Answer 5

Answer 5

The percentage of workers in the unorganised sector in this city is 70.

Question 6. Do you think the classification of economic activities into primary, secondary and tertiary is useful? Explain how?

Answer 6  Yes, the classification of economic activities into primary, secondary and tertiary is very useful because of the following reasons:

(i) On account of the information it provides we come to know how and where the people of a country are employed.

(ii) It helps in ascertaining as to which sector of economic activity contributes more or less to the country’s GDP and per capita income.

(iii) If the tertiary sector is developing much faster than the primary sector, then it implies that agriculture is depleting, and the government must take measures to rectify this. The knowledge that the agricultural profession is becoming unpopular or regressive can only come if we know which sector it belongs to.

Hence, it is necessary to classify economic activities into these three basic sectors for smooth economic administration and development.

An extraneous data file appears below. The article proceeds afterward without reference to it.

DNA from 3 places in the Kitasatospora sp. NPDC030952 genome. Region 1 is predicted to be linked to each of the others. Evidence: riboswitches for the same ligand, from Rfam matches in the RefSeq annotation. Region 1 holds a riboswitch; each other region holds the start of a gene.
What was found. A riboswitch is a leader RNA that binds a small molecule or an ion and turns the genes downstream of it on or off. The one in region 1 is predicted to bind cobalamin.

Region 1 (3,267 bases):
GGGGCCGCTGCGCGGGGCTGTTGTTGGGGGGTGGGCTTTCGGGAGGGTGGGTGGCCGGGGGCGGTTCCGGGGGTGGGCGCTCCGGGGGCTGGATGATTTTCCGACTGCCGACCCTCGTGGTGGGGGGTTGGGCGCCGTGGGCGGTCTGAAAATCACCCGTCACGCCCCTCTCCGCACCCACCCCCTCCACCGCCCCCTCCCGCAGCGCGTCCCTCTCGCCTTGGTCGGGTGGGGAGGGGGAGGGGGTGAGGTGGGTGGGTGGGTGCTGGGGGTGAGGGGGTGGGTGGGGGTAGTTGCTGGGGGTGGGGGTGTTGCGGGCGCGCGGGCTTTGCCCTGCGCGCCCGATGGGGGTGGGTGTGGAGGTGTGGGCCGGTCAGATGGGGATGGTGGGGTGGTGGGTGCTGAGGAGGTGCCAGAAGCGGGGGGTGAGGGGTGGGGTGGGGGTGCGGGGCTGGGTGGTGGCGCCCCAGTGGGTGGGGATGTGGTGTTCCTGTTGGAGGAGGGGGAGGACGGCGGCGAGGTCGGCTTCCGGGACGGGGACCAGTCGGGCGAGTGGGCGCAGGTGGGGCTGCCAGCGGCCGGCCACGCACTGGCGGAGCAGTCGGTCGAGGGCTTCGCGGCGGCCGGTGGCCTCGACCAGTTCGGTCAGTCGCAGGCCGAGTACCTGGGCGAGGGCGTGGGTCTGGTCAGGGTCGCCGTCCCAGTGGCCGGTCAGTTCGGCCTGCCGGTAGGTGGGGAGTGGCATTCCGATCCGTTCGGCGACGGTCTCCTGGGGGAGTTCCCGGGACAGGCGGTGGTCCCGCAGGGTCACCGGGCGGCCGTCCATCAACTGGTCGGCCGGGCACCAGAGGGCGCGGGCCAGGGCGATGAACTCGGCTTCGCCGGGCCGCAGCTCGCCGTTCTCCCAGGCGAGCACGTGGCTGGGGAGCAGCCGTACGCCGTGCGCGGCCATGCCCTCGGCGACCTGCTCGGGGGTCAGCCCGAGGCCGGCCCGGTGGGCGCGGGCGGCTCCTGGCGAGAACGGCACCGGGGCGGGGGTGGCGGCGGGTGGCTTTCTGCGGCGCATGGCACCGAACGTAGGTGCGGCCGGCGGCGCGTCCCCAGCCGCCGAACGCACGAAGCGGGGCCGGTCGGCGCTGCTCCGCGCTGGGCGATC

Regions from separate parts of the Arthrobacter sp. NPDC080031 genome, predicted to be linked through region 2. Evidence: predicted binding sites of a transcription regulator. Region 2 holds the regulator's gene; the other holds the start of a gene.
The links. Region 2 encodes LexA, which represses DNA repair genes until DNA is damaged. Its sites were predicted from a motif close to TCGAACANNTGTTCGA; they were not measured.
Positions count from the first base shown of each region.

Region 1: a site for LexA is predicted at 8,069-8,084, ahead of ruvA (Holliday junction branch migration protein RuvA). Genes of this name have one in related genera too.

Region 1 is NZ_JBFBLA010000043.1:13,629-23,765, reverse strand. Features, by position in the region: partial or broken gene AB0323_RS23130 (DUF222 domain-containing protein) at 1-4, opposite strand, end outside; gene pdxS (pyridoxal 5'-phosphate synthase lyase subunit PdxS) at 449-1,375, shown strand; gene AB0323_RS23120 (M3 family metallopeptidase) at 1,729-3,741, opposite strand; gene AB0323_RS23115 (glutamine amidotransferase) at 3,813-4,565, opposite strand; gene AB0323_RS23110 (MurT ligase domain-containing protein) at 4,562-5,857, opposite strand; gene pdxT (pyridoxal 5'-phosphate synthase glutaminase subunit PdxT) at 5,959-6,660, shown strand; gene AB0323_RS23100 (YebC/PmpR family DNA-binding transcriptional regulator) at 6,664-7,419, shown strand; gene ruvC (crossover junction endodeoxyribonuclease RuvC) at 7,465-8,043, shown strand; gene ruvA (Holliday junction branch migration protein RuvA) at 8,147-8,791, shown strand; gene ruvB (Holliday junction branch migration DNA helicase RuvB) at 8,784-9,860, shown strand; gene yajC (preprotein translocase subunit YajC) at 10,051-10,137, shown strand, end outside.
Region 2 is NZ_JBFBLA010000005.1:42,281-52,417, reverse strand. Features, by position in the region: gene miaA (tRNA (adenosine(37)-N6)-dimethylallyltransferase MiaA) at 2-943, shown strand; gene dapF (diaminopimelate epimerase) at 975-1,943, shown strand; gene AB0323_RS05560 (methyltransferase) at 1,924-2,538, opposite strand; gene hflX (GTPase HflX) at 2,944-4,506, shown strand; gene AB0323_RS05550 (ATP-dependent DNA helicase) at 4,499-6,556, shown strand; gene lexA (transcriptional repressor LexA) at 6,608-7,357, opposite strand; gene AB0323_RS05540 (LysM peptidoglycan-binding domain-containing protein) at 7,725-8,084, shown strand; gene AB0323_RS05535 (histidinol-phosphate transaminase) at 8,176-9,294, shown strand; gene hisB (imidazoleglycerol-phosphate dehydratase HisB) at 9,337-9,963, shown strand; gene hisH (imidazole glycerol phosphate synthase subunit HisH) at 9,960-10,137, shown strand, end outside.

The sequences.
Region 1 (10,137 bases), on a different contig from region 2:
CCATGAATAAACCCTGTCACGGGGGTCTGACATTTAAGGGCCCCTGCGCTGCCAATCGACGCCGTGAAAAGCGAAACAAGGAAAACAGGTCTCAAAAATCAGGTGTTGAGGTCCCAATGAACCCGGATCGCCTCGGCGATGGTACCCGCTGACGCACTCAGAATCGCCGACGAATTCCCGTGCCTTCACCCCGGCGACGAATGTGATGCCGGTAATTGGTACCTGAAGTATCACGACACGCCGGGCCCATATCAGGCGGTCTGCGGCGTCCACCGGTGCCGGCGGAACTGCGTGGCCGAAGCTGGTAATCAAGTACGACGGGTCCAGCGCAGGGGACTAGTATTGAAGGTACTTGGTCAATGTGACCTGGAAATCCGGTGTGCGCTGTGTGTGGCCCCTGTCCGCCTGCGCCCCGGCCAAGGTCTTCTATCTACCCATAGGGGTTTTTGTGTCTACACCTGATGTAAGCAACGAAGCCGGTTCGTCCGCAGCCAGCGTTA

Question 7 For each of the sectors that we came across in this chapter why should one focus on employment and GDP? Could there be other issues which should be examined? Discuss.

Answer 7  One should focus on employment and GDP because

(a) These determine the size of a country’s economy.

(b) Helps determine two important things—per capita income and productivity.

(c) In each of the three sectors, employment rate and status as well as its contribution to the GDP help us understand how that particular sector is functioning and what needs to be done to initiate further growth in it.

Question 8. Make a long list of all kinds of work that you find adults around you doing for a living. In what way can you classify them? Explain your choice.

Answer 8  If we look around ourselves we will find people engaged in various economic activities producing goods and services like teacher, doctor, vegetable vendor, lawyer, postman, cobbler, soldier, police constable, tourist guide, dhobi, tailor, potter etc.

People doing different jobs                     The economic Sectors

Teacher                                                        Organised Sector

Doctor                                                          Organised Sector

Vegetable vendor                                           Primary Sector

Lawyer                                                         Organised Sector

Postman                                                       Public sector

Cobbler                                                         Private sector

Soldier                                                          Public sector

Police constable                                             Public sector